In conjunction with the Monet retrospective to take place in the autumn of 2010 at the Grand Palais, the Rodin Museum is presenting an exhibition-report centering on one of the masterpieces of its collections: the painting of Belle-Ile, by Claude Monet, that the painter probably gave Rodin in 1888, in thanks or exchange for La Jeune Mère à la Grotte, which the sculptor had just given him.
Two years previously, in the fall of 1886, Monet had isolated himself for six weeks to paint the rocky coast of Belle-Ile, struggling against sun, wind, rain and storms to produce a work of great virtuosity, a series of thirty-nine canvases of this wild cliff.
The master of impressionism and the most famous sculptor or his times shared a sincere passion for nature which united them in their quest for the same artistic ideal. They met regularly in the country, at Giverny, whether on official or social occasions or in more intimate circumstances.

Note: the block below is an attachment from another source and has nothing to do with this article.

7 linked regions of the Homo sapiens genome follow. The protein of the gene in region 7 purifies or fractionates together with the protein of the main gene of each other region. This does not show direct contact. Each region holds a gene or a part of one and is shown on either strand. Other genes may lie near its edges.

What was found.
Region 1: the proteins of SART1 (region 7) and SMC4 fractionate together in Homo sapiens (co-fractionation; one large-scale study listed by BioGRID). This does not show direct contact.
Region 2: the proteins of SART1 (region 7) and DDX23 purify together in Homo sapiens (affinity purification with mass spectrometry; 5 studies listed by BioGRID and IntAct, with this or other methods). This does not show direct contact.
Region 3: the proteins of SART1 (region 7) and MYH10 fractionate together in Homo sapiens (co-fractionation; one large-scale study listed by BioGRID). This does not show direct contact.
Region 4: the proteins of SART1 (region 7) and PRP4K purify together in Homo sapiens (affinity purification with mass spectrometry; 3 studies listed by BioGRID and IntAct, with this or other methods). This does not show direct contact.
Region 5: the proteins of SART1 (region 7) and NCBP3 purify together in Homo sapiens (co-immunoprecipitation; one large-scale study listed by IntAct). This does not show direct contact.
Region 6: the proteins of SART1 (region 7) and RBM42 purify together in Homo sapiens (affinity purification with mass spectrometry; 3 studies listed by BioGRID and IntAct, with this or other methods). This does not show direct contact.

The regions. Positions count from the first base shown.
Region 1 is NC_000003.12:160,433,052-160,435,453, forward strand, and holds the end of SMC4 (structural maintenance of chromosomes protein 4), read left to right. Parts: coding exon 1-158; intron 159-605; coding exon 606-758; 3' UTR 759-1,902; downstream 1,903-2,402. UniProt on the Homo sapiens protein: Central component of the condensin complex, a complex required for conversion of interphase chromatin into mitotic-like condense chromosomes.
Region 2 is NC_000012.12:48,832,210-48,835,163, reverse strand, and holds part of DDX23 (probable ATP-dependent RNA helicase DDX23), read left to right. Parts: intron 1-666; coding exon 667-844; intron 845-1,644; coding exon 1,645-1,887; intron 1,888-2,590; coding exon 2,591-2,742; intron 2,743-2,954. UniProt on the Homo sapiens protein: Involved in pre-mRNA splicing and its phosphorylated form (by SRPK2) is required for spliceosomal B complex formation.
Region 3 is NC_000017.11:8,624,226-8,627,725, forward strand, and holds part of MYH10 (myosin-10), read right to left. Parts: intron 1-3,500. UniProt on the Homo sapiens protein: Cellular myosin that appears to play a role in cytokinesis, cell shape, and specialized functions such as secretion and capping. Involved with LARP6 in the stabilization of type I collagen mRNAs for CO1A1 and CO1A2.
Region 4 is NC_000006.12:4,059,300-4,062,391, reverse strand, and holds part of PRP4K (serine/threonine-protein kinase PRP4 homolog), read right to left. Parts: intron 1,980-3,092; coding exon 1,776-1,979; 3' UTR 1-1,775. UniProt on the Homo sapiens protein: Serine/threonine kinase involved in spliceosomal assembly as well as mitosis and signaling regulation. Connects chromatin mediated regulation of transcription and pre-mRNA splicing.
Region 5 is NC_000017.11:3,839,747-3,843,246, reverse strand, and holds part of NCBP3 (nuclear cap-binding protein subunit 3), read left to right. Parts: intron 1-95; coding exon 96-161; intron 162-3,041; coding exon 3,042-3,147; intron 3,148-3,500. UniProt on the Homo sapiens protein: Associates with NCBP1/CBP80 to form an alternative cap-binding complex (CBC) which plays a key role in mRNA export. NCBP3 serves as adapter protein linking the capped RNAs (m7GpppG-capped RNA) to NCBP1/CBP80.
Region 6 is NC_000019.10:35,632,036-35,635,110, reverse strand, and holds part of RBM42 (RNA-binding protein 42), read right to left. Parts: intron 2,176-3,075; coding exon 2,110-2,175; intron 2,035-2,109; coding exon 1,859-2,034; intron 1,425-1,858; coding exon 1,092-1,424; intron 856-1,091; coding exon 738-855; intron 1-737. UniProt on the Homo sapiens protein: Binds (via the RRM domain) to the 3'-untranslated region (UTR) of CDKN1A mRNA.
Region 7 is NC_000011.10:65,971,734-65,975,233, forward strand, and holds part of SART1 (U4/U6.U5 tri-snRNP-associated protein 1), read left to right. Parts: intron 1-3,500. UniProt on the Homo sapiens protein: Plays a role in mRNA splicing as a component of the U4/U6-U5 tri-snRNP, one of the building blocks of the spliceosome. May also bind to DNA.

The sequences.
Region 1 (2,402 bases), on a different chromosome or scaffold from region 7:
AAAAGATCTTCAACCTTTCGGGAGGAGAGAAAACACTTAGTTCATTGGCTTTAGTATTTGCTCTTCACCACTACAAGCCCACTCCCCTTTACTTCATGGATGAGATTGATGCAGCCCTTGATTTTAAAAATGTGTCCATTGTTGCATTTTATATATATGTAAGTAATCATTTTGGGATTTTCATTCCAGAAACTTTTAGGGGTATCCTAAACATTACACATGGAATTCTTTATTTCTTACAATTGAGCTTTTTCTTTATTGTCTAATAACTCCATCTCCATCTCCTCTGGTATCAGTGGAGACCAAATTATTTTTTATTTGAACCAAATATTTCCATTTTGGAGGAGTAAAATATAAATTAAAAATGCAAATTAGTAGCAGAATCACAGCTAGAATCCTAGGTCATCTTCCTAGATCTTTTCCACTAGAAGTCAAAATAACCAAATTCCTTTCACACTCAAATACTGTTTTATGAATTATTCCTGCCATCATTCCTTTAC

In a few plaster casts, manuscripts, and other documents, this exhibition-report evokes the particularly rich and long relationship the two shared, one that was marked by their joint exhibition at Geroges Petit’s gallery in 1889. Together, though at Monet’s initiative, they contributed to the organisation of this tremendous exhibition which would celebrate these two precursors early on. Now that they possessed the keys to establishing their own rules, they would explore some of the richest paths of the origins of modernity.
«They had to be together. The one seemed to complete the other,» the press commented the day after the opening. “Rodin could not find a better framework for his sculpture than the paintings of Claude Monet. At first glance, one realizes that the two artists depend only on themselves. One is actually in their domain, and nature, here, is in hers. It is to her alone that they address themselves, mercilessly banishing any foreign influences.
The result is startling, new, original…. What they have found is life.»
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